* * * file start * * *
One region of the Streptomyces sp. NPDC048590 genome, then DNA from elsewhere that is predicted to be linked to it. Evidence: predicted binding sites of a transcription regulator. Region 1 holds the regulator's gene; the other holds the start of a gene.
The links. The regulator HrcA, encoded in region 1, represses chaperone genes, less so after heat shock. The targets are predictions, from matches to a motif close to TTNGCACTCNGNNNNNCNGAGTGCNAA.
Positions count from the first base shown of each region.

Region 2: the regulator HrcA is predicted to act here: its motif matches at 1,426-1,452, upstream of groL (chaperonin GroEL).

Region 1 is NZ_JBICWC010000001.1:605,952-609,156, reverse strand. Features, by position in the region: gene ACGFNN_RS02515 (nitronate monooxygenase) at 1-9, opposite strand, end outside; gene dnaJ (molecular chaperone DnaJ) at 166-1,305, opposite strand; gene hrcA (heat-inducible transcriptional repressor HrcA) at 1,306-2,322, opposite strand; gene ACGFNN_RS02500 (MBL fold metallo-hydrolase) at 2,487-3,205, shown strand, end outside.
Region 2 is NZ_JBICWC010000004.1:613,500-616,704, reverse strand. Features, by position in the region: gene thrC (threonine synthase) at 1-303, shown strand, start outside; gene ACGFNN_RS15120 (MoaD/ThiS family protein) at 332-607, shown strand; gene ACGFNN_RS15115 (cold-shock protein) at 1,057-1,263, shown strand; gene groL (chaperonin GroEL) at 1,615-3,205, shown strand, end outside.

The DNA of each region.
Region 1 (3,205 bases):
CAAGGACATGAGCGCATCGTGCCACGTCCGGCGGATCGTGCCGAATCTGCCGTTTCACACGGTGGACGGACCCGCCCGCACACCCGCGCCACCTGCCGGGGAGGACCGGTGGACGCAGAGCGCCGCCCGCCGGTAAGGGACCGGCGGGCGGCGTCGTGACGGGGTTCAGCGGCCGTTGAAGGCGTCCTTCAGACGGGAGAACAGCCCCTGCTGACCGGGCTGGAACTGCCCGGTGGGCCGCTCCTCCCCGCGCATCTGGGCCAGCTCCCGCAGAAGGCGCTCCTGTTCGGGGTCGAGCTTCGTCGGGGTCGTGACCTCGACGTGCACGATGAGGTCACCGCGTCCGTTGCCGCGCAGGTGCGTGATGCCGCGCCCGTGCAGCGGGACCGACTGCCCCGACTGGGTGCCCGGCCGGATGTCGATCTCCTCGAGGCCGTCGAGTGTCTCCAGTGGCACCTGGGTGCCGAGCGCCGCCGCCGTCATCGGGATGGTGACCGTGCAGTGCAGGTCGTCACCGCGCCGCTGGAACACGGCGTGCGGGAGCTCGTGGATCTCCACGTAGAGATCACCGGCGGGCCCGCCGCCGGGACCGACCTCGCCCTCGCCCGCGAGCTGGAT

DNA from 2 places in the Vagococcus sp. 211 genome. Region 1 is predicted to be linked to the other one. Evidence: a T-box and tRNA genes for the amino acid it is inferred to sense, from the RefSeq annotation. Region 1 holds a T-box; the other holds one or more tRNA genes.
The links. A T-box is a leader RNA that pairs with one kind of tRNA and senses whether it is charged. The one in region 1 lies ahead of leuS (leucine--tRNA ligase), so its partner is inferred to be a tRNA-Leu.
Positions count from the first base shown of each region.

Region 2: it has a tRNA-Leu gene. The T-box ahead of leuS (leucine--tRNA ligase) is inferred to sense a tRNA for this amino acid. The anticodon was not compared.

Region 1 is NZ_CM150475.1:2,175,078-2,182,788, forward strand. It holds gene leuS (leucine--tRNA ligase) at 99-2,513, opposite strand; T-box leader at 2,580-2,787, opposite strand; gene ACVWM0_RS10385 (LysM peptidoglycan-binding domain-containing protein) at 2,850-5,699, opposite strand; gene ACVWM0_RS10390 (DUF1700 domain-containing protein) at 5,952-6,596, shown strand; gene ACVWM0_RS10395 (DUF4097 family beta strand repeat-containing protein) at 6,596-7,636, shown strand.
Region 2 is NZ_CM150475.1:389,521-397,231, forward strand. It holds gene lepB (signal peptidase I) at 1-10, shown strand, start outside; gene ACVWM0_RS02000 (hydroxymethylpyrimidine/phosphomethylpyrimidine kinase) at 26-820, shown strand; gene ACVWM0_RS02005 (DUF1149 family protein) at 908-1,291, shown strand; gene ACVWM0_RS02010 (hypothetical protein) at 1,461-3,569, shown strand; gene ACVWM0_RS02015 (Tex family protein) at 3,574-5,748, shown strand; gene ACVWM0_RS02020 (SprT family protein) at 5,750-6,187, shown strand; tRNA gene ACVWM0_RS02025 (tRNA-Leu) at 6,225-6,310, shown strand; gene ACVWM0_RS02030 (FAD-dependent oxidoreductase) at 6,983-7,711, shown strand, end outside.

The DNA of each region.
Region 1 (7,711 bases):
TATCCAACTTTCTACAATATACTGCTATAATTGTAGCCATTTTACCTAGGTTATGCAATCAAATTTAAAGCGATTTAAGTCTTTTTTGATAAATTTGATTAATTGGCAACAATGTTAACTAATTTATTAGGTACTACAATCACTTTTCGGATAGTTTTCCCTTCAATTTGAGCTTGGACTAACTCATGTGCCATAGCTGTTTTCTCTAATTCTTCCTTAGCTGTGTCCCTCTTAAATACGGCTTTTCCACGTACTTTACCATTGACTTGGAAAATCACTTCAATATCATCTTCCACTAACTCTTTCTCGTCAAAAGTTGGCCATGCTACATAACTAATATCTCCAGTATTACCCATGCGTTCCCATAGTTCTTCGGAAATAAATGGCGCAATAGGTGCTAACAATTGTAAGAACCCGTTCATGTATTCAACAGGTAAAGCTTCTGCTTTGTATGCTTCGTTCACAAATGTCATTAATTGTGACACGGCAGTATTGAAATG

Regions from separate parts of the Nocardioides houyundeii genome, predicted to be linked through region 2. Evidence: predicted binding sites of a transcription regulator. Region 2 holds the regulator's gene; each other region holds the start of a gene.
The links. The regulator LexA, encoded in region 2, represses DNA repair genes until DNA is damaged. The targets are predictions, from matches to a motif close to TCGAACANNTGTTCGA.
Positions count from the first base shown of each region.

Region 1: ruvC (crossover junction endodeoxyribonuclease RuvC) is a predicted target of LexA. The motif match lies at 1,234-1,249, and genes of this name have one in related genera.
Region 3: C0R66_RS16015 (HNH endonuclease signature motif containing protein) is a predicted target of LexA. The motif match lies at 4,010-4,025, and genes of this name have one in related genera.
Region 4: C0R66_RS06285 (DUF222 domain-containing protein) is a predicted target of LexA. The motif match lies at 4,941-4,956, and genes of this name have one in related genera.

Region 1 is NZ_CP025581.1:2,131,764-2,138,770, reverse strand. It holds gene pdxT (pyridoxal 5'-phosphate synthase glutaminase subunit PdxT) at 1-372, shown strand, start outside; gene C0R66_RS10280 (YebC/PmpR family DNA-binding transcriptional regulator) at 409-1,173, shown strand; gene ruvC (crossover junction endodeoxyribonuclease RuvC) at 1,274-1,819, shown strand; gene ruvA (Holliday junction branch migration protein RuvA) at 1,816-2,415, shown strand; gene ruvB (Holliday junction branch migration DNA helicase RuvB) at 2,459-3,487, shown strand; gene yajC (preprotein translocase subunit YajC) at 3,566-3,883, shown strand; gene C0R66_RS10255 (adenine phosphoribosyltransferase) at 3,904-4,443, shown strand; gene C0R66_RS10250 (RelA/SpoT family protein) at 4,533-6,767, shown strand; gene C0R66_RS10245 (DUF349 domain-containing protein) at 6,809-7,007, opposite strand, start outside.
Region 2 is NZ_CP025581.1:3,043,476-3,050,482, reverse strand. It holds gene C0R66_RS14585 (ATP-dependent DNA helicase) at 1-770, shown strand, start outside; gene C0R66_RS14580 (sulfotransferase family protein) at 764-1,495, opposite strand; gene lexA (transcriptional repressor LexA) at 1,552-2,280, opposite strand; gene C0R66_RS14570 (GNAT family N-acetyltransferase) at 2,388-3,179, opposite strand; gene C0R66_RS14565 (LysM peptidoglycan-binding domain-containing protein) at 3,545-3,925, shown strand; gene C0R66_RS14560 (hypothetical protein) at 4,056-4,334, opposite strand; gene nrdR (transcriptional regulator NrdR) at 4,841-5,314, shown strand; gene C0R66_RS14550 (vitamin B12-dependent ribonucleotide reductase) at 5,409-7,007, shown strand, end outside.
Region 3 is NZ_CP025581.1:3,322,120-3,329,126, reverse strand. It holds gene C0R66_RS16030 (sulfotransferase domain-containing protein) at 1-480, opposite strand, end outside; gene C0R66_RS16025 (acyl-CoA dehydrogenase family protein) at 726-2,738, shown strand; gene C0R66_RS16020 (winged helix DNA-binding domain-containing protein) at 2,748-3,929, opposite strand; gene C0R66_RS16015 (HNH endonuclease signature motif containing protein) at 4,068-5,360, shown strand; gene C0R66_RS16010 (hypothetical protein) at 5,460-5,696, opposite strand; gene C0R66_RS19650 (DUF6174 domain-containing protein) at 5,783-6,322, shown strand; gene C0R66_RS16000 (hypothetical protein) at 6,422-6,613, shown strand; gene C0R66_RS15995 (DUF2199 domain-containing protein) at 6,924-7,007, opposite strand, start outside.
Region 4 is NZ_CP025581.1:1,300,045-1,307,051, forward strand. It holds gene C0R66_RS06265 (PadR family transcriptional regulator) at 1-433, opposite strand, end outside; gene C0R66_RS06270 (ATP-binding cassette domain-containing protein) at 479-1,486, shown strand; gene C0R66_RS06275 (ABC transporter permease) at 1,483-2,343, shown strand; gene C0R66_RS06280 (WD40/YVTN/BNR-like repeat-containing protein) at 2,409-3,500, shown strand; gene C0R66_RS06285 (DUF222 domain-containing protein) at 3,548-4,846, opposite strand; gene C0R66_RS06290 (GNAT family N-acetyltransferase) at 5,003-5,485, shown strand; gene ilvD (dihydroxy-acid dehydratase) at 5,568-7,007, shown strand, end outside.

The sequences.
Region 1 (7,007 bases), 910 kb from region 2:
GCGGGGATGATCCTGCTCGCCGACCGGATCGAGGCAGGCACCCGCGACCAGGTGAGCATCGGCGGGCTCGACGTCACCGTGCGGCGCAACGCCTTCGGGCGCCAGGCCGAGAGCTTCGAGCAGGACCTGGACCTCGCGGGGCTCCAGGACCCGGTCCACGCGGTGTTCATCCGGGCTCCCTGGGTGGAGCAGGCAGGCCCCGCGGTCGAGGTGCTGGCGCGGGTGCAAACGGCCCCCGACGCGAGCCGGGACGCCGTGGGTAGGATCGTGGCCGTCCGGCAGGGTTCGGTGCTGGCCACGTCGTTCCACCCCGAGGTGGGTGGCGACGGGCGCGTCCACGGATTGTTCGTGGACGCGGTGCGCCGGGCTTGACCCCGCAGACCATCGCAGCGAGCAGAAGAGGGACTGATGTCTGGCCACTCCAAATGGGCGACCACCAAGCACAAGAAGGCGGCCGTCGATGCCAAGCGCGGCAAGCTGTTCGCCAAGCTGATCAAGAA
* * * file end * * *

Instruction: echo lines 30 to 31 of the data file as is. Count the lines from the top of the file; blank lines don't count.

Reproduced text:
Region 1 (7,007 bases), 910 kb from region 2:
GCGGGGATGATCCTGCTCGCCGACCGGATCGAGGCAGGCACCCGCGACCAGGTGAGCATCGGCGGGCTCGACGTCACCGTGCGGCGCAACGCCTTCGGGCGCCAGGCCGAGAGCTTCGAGCAGGACCTGGACCTCGCGGGGCTCCAGGACCCGGTCCACGCGGTGTTCATCCGGGCTCCCTGGGTGGAGCAGGCAGGCCCCGCGGTCGAGGTGCTGGCGCGGGTGCAAACGGCCCCCGACGCGAGCCGGGACGCCGTGGGTAGGATCGTGGCCGTCCGGCAGGGTTCGGTGCTGGCCACGTCGTTCCACCCCGAGGTGGGTGGCGACGGGCGCGTCCACGGATTGTTCGTGGACGCGGTGCGCCGGGCTTGACCCCGCAGACCATCGCAGCGAGCAGAAGAGGGACTGATGTCTGGCCACTCCAAATGGGCGACCACCAAGCACAAGAAGGCGGCCGTCGATGCCAAGCGCGGCAAGCTGTTCGCCAAGCTGATCAAGAA